PHOENIX - Rep. Gabrielle Giffords' efforts to relearn how to speak have included mouthing song lyrics, such as "Twinkle, Twinkle, Little Star" and "Happy Birthday to You," as friends and family sang along, a newspaper reported late Sunday.
Giffords also briefly spoke with her brother-in-law Scott Kelly by telephone Sunday afternoon as he orbited aboard the International Space Station, The New York Times reported on its website.
"She said, 'Hi, I'm good,'" her chief of staff, Pia Carusone, told the paper. He is the brother of Giffords' husband, astronaut Mark Kelly.
She has also been receiving bedside briefings from aides on the recent uprising in Egypt and on last week's decision by Republican Sen. Jon Kyl of Arizona not to seek re-election,
"We tell her everything that's going on," Carusone said. "Don't get the idea she's speaking in paragraphs, but she definitely understands what we're saying and she's verbalizing."
Giffords was shot in the head Jan. 8 while meeting with constituents outside a Tucson grocery store. Six people, including a 9-year-old girl and a federal judge, were killed in the attack, and 13 others, including Giffords, were wounded.
The congresswoman began intensive rehabilitation at TIRR Memorial Hermann in Houston late last month. The Times reported that an e-mail sent to friends about a week ago by Giffords' mother said that Giffords has been doing squats and repetitive motions to build her muscles and walking through the hospital's halls while holding onto a cart.
The 40-year-old Giffords has beaten one of her nurses at tic-tac-toe and has changed from "kind of a limp noodle" to someone who is "alert, sits up straight with good posture," the e-mail from Gloria Giffords said.
Doctors said in late January that they planned to insert a speaking valve into her tracheostomy a tube inserted into Giffords' throat to assist her breathing immediately after the shooting. Her doctors have not said whether that procedure took place or whether the tube was removed since she no longer needs it.
Rehabilitation specialists say brain injury patients who regain speech typically begin to do so about four to six weeks after the incident. Several news organizations reported last week that Giffords asked for toast with her breakfast one recent morning.
Still, recovery for the 40-year-old Giffords will be a long, tough journey, as it is for anyone with a significant brain injury. Patients can make remarkable progress. But experts caution that they shouldn't expect to return to exactly the way they were before.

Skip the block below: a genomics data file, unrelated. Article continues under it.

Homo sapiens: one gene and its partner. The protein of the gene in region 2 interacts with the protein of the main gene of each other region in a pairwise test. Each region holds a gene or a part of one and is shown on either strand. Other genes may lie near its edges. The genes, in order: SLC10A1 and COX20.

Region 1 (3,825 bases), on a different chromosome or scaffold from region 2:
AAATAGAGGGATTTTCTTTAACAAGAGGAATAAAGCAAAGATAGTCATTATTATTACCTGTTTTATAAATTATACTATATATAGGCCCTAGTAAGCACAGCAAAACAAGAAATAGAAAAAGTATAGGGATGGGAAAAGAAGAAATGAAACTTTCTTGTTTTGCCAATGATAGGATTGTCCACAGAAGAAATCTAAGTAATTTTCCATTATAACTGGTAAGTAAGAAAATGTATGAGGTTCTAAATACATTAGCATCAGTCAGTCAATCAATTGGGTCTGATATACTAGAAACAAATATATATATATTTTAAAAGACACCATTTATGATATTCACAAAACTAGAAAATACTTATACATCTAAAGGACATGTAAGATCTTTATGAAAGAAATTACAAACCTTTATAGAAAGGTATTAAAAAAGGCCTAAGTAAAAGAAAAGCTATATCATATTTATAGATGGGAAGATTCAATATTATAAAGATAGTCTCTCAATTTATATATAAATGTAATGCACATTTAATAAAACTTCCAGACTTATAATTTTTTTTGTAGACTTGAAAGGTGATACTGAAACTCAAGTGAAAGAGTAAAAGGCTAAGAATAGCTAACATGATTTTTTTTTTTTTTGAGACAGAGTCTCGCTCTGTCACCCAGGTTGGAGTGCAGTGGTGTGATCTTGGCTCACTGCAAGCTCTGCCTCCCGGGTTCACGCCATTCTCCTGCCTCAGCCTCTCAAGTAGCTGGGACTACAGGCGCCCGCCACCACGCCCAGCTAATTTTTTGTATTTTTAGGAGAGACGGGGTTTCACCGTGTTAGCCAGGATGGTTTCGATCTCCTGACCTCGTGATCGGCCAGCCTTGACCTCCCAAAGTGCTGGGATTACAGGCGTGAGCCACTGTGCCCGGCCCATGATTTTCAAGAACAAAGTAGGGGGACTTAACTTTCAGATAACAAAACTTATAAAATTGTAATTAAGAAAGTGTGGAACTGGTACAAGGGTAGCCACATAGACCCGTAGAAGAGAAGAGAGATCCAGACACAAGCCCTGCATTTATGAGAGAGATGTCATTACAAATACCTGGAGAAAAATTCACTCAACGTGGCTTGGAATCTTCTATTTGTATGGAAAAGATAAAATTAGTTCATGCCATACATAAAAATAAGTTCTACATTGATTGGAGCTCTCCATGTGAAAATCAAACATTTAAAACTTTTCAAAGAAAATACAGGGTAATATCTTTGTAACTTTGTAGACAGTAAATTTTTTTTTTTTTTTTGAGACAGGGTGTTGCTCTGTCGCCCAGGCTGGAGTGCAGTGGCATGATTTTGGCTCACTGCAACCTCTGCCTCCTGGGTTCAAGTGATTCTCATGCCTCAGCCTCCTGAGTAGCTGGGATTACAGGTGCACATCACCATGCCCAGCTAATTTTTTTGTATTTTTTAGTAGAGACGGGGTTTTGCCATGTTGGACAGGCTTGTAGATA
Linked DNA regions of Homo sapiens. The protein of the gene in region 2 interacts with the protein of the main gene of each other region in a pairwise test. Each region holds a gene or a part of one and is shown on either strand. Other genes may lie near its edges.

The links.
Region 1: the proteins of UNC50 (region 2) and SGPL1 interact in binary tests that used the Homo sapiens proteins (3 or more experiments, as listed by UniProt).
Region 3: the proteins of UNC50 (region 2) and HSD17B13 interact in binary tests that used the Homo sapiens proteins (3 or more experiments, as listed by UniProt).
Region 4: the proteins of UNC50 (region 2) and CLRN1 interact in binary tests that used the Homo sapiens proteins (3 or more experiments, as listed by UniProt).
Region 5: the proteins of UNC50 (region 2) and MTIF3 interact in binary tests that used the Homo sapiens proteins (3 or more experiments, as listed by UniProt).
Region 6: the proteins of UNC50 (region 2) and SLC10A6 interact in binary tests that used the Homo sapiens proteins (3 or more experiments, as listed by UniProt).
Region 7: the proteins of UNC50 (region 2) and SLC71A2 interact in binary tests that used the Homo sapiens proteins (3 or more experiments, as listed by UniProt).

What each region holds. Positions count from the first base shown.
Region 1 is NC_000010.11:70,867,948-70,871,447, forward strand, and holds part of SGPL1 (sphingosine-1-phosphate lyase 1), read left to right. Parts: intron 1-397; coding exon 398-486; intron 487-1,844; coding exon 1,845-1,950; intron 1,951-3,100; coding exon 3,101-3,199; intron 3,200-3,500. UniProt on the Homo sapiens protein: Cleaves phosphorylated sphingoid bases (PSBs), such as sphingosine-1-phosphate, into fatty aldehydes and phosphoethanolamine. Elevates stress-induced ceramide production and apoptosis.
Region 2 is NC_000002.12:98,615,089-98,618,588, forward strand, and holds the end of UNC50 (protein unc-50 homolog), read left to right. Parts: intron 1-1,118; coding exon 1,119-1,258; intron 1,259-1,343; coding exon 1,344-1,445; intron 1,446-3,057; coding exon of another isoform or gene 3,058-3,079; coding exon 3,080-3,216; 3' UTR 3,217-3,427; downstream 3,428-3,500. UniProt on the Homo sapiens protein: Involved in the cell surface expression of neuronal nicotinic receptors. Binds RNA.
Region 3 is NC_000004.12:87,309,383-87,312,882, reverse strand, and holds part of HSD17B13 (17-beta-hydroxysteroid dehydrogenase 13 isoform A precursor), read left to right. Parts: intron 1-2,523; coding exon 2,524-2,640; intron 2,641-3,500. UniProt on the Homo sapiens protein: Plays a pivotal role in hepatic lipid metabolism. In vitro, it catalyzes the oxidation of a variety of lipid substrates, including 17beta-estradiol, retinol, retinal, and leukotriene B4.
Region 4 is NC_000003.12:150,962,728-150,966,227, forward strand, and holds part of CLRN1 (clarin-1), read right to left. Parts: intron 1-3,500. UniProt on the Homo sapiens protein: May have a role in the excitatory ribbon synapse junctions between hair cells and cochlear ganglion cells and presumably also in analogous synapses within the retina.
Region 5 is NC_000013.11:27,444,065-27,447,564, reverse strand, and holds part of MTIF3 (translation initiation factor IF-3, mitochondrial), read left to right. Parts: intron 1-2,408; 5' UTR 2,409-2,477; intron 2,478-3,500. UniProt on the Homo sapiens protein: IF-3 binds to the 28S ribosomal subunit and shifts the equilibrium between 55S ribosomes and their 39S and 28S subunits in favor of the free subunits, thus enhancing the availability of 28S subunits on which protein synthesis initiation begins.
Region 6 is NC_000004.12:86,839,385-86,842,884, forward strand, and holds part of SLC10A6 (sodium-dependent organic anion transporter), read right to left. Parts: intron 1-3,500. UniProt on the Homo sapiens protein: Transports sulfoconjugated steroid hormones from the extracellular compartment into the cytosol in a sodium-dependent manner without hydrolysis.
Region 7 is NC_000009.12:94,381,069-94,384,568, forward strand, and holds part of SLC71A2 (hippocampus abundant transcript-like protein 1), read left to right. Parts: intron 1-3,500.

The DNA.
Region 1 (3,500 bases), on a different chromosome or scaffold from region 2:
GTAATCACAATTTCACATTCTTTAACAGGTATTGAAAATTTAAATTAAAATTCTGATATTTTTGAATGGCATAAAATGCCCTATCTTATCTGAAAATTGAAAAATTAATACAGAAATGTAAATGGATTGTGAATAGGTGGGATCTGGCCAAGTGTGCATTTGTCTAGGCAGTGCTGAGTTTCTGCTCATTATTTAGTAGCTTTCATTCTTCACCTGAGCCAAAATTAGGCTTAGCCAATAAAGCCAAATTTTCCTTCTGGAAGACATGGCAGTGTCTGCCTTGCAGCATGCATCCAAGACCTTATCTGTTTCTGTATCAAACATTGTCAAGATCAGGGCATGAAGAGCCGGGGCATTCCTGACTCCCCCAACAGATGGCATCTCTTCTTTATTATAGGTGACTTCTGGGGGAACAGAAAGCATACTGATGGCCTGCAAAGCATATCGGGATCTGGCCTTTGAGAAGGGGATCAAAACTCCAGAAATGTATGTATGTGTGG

Too little has been revealed and it's too early to say if Giffords might be able to return to her job in Congress. One expert questioned whether that would be the best thing for her to do.
Most people with such injuries have some level of impairment for the rest of their lives.
Scientists are still unraveling just how the brain works to recover from traumatic injury and how to help it repair as much as possible.
They're dealing with an organ about the consistency of cold porridge. It contains maybe 100 billion densely packed nerve cells, each of which is connected to 1,000 or so other nerve cells, called neurons. Those connections form circuits that are the foundation of the brain's activity.
Brain injuries can disrupt that in several ways. A car accident can smash a head, stretching and tearing brain tissue across a wide area. A penetrating injury like a bullet causes more localized damage, but the force of the impact can also damage neuron connections some distance away from the projectile's path.
In any case, brain rewiring scientists call it plasticity is driven by what a patient is learning and experiencing, said Jordan Grafman, director of the Traumatic Brain Injury Research Laboratory at the Kessler Foundation Research Center in West Orange.
That's why patients should get into rehabilitation as soon as possible, where "people are paid to stimulate you," providing skilled expertise as well as respite for exhausted caregivers, he said.
The time course of recovery can be long. It's most dramatic in the first year, with probably more than a third of patients who survive severe injuries showing improvement by the end of that time, said Dr. Alan Faden of the University of Maryland.
Grafman said progress often slows in the second six months of the first year, becoming perhaps not evident to those who see the patient every day, but noticeable to someone who drops by only every three months.